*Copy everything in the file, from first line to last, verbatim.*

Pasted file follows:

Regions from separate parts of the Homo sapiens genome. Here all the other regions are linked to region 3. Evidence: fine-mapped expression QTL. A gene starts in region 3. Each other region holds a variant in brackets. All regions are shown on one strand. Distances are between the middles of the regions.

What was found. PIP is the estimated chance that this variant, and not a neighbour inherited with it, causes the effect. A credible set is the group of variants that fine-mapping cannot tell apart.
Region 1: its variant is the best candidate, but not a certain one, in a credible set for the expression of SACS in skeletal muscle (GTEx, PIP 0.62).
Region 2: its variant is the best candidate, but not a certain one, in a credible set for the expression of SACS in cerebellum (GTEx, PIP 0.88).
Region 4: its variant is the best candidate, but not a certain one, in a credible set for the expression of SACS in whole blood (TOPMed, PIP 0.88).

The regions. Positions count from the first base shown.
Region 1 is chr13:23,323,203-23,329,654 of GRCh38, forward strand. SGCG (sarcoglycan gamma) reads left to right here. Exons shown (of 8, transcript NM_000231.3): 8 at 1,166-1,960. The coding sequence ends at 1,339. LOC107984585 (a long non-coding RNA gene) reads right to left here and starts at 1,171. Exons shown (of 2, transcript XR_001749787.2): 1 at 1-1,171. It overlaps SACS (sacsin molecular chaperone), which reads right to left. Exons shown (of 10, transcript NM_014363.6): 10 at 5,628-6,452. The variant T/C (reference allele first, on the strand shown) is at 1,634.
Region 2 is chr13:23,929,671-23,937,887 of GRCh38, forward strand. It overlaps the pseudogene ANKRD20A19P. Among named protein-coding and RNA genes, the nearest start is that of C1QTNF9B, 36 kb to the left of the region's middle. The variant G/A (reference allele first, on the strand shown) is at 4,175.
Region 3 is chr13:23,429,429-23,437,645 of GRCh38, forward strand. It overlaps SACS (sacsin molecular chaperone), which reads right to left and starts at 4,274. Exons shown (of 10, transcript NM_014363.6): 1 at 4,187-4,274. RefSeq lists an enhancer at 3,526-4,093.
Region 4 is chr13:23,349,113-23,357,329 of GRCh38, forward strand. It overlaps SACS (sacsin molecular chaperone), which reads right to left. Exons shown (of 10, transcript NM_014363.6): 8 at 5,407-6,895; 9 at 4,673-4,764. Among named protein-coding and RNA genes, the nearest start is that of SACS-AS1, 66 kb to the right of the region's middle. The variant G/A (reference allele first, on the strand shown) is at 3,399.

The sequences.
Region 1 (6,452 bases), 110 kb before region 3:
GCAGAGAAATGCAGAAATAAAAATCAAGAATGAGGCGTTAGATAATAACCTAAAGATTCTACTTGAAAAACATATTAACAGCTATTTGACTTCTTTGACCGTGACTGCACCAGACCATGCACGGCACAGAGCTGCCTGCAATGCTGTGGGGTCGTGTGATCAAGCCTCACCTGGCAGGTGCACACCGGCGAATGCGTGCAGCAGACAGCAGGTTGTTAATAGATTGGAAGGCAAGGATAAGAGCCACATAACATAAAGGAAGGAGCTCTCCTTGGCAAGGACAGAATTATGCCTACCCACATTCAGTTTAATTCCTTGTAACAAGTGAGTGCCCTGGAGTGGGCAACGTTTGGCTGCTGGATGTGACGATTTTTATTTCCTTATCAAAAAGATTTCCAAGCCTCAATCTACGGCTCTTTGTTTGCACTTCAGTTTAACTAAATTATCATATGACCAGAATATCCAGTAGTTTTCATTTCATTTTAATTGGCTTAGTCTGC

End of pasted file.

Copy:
Regions from separate parts of the Homo sapiens genome. Here all the other regions are linked to region 3. Evidence: fine-mapped expression QTL. A gene starts in region 3. Each other region holds a variant in brackets. All regions are shown on one strand. Distances are between the middles of the regions.

What was found. PIP is the estimated chance that this variant, and not a neighbour inherited with it, causes the effect. A credible set is the group of variants that fine-mapping cannot tell apart.
Region 1: its variant is the best candidate, but not a certain one, in a credible set for the expression of SACS in skeletal muscle (GTEx, PIP 0.62).
Region 2: its variant is the best candidate, but not a certain one, in a credible set for the expression of SACS in cerebellum (GTEx, PIP 0.88).
Region 4: its variant is the best candidate, but not a certain one, in a credible set for the expression of SACS in whole blood (TOPMed, PIP 0.88).

The regions. Positions count from the first base shown.
Region 1 is chr13:23,323,203-23,329,654 of GRCh38, forward strand. SGCG (sarcoglycan gamma) reads left to right here. Exons shown (of 8, transcript NM_000231.3): 8 at 1,166-1,960. The coding sequence ends at 1,339. LOC107984585 (a long non-coding RNA gene) reads right to left here and starts at 1,171. Exons shown (of 2, transcript XR_001749787.2): 1 at 1-1,171. It overlaps SACS (sacsin molecular chaperone), which reads right to left. Exons shown (of 10, transcript NM_014363.6): 10 at 5,628-6,452. The variant T/C (reference allele first, on the strand shown) is at 1,634.
Region 2 is chr13:23,929,671-23,937,887 of GRCh38, forward strand. It overlaps the pseudogene ANKRD20A19P. Among named protein-coding and RNA genes, the nearest start is that of C1QTNF9B, 36 kb to the left of the region's middle. The variant G/A (reference allele first, on the strand shown) is at 4,175.
Region 3 is chr13:23,429,429-23,437,645 of GRCh38, forward strand. It overlaps SACS (sacsin molecular chaperone), which reads right to left and starts at 4,274. Exons shown (of 10, transcript NM_014363.6): 1 at 4,187-4,274. RefSeq lists an enhancer at 3,526-4,093.
Region 4 is chr13:23,349,113-23,357,329 of GRCh38, forward strand. It overlaps SACS (sacsin molecular chaperone), which reads right to left. Exons shown (of 10, transcript NM_014363.6): 8 at 5,407-6,895; 9 at 4,673-4,764. Among named protein-coding and RNA genes, the nearest start is that of SACS-AS1, 66 kb to the right of the region's middle. The variant G/A (reference allele first, on the strand shown) is at 3,399.

The sequences.
Region 1 (6,452 bases), 110 kb before region 3:
GCAGAGAAATGCAGAAATAAAAATCAAGAATGAGGCGTTAGATAATAACCTAAAGATTCTACTTGAAAAACATATTAACAGCTATTTGACTTCTTTGACCGTGACTGCACCAGACCATGCACGGCACAGAGCTGCCTGCAATGCTGTGGGGTCGTGTGATCAAGCCTCACCTGGCAGGTGCACACCGGCGAATGCGTGCAGCAGACAGCAGGTTGTTAATAGATTGGAAGGCAAGGATAAGAGCCACATAACATAAAGGAAGGAGCTCTCCTTGGCAAGGACAGAATTATGCCTACCCACATTCAGTTTAATTCCTTGTAACAAGTGAGTGCCCTGGAGTGGGCAACGTTTGGCTGCTGGATGTGACGATTTTTATTTCCTTATCAAAAAGATTTCCAAGCCTCAATCTACGGCTCTTTGTTTGCACTTCAGTTTAACTAAATTATCATATGACCAGAATATCCAGTAGTTTTCATTTCATTTTAATTGGCTTAGTCTGC